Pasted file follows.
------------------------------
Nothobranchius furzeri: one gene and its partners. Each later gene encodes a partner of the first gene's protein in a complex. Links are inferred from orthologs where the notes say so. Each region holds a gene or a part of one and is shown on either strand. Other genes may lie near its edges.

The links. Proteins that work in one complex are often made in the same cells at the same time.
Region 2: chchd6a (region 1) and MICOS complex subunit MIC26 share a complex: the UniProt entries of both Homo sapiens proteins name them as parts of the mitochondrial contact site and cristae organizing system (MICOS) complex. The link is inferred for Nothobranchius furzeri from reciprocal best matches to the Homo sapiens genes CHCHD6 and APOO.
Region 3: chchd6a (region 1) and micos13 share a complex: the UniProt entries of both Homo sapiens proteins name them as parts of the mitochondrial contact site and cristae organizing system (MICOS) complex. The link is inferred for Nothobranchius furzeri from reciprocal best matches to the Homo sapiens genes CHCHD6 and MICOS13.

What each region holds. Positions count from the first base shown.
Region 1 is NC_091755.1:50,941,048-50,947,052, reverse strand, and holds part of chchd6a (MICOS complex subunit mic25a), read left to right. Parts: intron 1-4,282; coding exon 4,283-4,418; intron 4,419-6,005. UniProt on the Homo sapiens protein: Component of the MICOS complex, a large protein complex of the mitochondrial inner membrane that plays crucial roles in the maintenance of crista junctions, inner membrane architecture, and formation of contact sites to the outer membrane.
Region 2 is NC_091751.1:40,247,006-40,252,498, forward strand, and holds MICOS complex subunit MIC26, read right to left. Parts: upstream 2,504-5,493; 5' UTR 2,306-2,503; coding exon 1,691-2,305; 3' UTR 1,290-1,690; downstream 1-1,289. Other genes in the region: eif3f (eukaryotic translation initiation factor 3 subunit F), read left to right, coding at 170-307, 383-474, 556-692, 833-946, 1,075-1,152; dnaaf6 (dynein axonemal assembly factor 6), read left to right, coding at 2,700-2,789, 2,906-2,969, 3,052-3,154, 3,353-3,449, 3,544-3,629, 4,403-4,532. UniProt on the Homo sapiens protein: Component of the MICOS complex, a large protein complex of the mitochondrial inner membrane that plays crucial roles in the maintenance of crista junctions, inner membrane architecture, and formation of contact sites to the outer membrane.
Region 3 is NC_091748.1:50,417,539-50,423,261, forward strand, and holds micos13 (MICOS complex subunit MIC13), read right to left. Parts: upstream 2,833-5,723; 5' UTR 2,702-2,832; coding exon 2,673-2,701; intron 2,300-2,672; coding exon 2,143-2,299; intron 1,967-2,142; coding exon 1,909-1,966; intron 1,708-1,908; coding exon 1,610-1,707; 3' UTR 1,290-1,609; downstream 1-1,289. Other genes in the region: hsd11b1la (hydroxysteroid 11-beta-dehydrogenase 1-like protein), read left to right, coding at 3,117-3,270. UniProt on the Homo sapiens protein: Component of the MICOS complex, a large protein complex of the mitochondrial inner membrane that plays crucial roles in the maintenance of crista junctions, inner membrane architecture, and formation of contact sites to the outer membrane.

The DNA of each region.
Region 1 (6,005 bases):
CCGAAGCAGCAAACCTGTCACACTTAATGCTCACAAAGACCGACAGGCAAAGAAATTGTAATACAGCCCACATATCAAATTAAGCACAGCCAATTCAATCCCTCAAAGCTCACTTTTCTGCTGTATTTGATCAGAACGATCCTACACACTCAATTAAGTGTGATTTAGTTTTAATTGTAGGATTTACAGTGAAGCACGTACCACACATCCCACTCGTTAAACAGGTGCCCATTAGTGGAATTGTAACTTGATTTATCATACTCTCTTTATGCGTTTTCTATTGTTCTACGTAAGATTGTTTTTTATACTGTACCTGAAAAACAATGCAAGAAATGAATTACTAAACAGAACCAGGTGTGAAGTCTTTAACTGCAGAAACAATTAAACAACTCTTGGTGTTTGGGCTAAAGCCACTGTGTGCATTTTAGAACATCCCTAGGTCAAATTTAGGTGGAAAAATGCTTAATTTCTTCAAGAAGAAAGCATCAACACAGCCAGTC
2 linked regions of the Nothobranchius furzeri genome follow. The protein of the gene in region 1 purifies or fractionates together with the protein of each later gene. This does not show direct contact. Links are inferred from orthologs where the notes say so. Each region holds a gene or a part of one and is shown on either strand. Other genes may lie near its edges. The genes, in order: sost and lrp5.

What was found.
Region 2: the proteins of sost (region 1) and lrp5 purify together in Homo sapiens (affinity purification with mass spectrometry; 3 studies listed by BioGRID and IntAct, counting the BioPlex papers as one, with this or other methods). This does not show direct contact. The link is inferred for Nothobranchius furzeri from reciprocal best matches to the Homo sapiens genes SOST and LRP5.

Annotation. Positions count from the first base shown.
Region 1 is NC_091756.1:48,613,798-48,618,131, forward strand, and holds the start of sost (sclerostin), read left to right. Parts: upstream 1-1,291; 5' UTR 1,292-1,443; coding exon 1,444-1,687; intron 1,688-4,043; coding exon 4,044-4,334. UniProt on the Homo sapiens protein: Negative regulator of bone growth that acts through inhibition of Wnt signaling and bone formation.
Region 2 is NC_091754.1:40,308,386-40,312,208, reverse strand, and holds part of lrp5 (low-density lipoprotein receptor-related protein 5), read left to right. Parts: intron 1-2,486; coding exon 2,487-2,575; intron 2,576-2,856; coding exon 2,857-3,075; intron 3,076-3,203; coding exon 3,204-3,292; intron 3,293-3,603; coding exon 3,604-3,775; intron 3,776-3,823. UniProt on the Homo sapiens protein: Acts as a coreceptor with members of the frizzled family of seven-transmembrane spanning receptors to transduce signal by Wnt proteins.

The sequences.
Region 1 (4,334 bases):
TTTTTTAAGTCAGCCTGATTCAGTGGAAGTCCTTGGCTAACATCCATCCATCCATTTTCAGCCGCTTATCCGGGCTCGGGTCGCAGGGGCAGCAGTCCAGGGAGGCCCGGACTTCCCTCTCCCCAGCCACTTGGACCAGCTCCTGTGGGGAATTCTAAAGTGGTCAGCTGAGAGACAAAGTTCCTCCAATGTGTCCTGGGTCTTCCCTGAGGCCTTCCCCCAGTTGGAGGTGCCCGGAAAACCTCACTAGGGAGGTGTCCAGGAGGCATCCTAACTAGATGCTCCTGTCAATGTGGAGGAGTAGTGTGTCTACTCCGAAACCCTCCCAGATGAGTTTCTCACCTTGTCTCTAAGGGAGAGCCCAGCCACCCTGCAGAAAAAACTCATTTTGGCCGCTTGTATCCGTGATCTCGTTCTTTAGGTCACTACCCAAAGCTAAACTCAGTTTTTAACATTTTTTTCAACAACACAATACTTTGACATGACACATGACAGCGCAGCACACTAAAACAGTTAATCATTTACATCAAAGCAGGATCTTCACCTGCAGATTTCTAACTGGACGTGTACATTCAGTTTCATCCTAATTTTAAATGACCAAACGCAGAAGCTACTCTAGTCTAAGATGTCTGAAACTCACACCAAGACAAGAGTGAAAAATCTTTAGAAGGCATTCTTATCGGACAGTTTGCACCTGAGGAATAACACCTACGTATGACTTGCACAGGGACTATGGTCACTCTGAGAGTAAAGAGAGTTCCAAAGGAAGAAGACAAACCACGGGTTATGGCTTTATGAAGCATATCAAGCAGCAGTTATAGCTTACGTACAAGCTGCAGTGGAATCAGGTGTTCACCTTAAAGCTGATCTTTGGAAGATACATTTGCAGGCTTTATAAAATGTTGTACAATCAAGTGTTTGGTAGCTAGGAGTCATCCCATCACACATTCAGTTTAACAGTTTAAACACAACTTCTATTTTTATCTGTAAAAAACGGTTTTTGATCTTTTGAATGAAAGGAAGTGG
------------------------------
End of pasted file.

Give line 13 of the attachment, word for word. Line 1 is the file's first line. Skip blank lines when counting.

What was found.